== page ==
From here on, will R Ashwin and Ravindra Jadeja be considered solely for Test cricket or they still have a role to play in bigger limited-overs tournaments?
Absolutely; doors are open for both of them. There are no hard and fast rules. They are always there; they have done so much for the Indian team. So there’s always a scope to come back. It’s just that the youngsters are being given an opportunity. It makes even more sense to give them an extended rope and try them against the best of the opponents and see where they stand.
The Indian team management has set certain fitness parameters for selection. So is it a case that fitness now precedes skill? If a young player is very talented but not ‘yo-yo’ fit, will he miss the bus?
See, cricket itself is a skill-based game. Because they are skillful players, they are representing the country. We can never say that fitness has to precede skill. But the issue is that, if fitness adds to skill then one can perform in tough conditions for an extended period of time. If you see the example of our captain, Virat, there’s no doubt about his skill. Now fitness has added (to that) and he is breaking one record after another. And if you see the top sportsmen across the globe today, whether it’s Roger Federer or Rafael Nadal, or any other top sportsman, it’s the fitness which adds to their skill. And it makes them champions. So Virat, or the team management, or all of us – we want to see that the Indian team achieves many more good results for the country. If fitness adds to their skills, we can do that. That’s the reason why these parameters are fixed and the whole country knows these parameters. So now, the youngsters who are coming up will know where they stand and (will) add some more fitness to their already existing skill level.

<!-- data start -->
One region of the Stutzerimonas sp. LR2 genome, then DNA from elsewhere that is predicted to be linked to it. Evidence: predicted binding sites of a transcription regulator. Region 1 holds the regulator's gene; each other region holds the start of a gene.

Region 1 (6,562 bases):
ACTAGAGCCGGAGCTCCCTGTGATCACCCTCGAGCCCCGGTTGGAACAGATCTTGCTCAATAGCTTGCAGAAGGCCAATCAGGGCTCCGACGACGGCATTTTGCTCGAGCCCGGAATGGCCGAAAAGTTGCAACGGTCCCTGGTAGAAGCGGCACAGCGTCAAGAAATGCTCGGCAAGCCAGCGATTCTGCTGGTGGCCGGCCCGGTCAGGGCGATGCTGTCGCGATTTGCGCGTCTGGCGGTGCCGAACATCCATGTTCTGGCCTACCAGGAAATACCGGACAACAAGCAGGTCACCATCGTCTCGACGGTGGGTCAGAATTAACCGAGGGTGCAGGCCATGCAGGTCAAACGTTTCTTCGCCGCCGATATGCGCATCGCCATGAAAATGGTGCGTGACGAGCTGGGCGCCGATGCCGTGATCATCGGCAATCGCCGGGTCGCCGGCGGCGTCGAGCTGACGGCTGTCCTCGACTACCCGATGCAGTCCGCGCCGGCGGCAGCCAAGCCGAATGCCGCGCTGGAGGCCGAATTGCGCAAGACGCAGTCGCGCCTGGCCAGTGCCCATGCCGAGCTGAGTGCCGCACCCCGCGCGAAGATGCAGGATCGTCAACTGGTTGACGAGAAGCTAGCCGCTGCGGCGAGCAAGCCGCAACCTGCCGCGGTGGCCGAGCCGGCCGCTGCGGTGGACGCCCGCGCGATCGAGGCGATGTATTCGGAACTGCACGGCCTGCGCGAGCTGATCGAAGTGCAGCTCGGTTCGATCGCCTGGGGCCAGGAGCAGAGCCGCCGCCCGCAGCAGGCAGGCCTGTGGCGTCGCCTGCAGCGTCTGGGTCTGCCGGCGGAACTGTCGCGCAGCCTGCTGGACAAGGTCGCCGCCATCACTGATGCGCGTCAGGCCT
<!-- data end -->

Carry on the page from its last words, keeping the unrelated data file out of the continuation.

In that case, all state associations should also incorporate the required fitness parameters.
Yes. It has been circulated. The whole country knows today what are the basic parameters and definitely, these are the benchmarks that we can see at the NCA or any other academy across the country.
Is there a conscious effort to unearth 140kph bowlers?
It’s not a conscious effort just to find 140k bowlers. There’s no hard and fast rules that we are going for 140 or 150. But internationally, if you look at it, you still need to have certain pace to survive at this level, along with your swing.
Bhuvneshwar Kumar is one bowler who has gone from 130kph to 140kph over the past 12 months. Did you have a chat with him about increasing his speed?
Definitely not. See, there are certain things that the team management discusses. There are certain things about which the selectors talk to the players. Things that are not in our purview, we will definitely not speak to them (about). With regard to increase in pace and strength level (that this Indian team is having), full credit has to go to the team trainer and the team physio, who have been working day-in-day-out with these boys. There’s a change in their diet. There’s a change in their fitness regimes. The leader himself leads from the front in that aspect.